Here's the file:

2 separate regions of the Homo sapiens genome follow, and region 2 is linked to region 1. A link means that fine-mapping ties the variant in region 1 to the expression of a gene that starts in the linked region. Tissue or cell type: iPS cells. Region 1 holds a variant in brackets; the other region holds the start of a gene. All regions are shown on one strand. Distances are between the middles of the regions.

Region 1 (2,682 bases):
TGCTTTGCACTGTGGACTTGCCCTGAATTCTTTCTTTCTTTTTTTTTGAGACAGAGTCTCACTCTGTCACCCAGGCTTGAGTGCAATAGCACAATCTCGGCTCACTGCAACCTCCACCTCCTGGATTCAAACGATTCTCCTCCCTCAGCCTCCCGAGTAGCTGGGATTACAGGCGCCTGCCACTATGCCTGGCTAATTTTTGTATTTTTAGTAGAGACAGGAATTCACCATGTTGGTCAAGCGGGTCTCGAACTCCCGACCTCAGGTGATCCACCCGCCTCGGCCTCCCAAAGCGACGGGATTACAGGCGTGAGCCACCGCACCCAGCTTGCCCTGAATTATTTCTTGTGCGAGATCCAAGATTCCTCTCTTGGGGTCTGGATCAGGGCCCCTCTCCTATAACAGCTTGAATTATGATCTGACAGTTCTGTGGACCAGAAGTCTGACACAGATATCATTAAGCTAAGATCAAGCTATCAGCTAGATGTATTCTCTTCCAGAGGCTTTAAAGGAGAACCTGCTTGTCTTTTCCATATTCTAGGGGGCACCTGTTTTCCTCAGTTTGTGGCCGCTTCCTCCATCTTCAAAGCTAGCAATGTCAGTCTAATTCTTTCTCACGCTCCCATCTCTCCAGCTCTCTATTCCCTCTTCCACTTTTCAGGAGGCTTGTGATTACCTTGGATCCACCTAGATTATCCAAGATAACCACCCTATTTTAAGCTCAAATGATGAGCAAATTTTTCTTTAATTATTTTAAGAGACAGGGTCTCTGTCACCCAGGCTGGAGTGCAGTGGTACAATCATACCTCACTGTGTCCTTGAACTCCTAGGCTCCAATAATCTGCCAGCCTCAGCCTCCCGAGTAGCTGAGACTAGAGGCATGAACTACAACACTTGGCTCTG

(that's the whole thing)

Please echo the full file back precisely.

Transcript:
2 separate regions of the Homo sapiens genome follow, and region 2 is linked to region 1. A link means that fine-mapping ties the variant in region 1 to the expression of a gene that starts in the linked region. Tissue or cell type: iPS cells. Region 1 holds a variant in brackets; the other region holds the start of a gene. All regions are shown on one strand. Distances are between the middles of the regions.

Region 1 (2,682 bases):
TGCTTTGCACTGTGGACTTGCCCTGAATTCTTTCTTTCTTTTTTTTTGAGACAGAGTCTCACTCTGTCACCCAGGCTTGAGTGCAATAGCACAATCTCGGCTCACTGCAACCTCCACCTCCTGGATTCAAACGATTCTCCTCCCTCAGCCTCCCGAGTAGCTGGGATTACAGGCGCCTGCCACTATGCCTGGCTAATTTTTGTATTTTTAGTAGAGACAGGAATTCACCATGTTGGTCAAGCGGGTCTCGAACTCCCGACCTCAGGTGATCCACCCGCCTCGGCCTCCCAAAGCGACGGGATTACAGGCGTGAGCCACCGCACCCAGCTTGCCCTGAATTATTTCTTGTGCGAGATCCAAGATTCCTCTCTTGGGGTCTGGATCAGGGCCCCTCTCCTATAACAGCTTGAATTATGATCTGACAGTTCTGTGGACCAGAAGTCTGACACAGATATCATTAAGCTAAGATCAAGCTATCAGCTAGATGTATTCTCTTCCAGAGGCTTTAAAGGAGAACCTGCTTGTCTTTTCCATATTCTAGGGGGCACCTGTTTTCCTCAGTTTGTGGCCGCTTCCTCCATCTTCAAAGCTAGCAATGTCAGTCTAATTCTTTCTCACGCTCCCATCTCTCCAGCTCTCTATTCCCTCTTCCACTTTTCAGGAGGCTTGTGATTACCTTGGATCCACCTAGATTATCCAAGATAACCACCCTATTTTAAGCTCAAATGATGAGCAAATTTTTCTTTAATTATTTTAAGAGACAGGGTCTCTGTCACCCAGGCTGGAGTGCAGTGGTACAATCATACCTCACTGTGTCCTTGAACTCCTAGGCTCCAATAATCTGCCAGCCTCAGCCTCCCGAGTAGCTGAGACTAGAGGCATGAACTACAACACTTGGCTCTG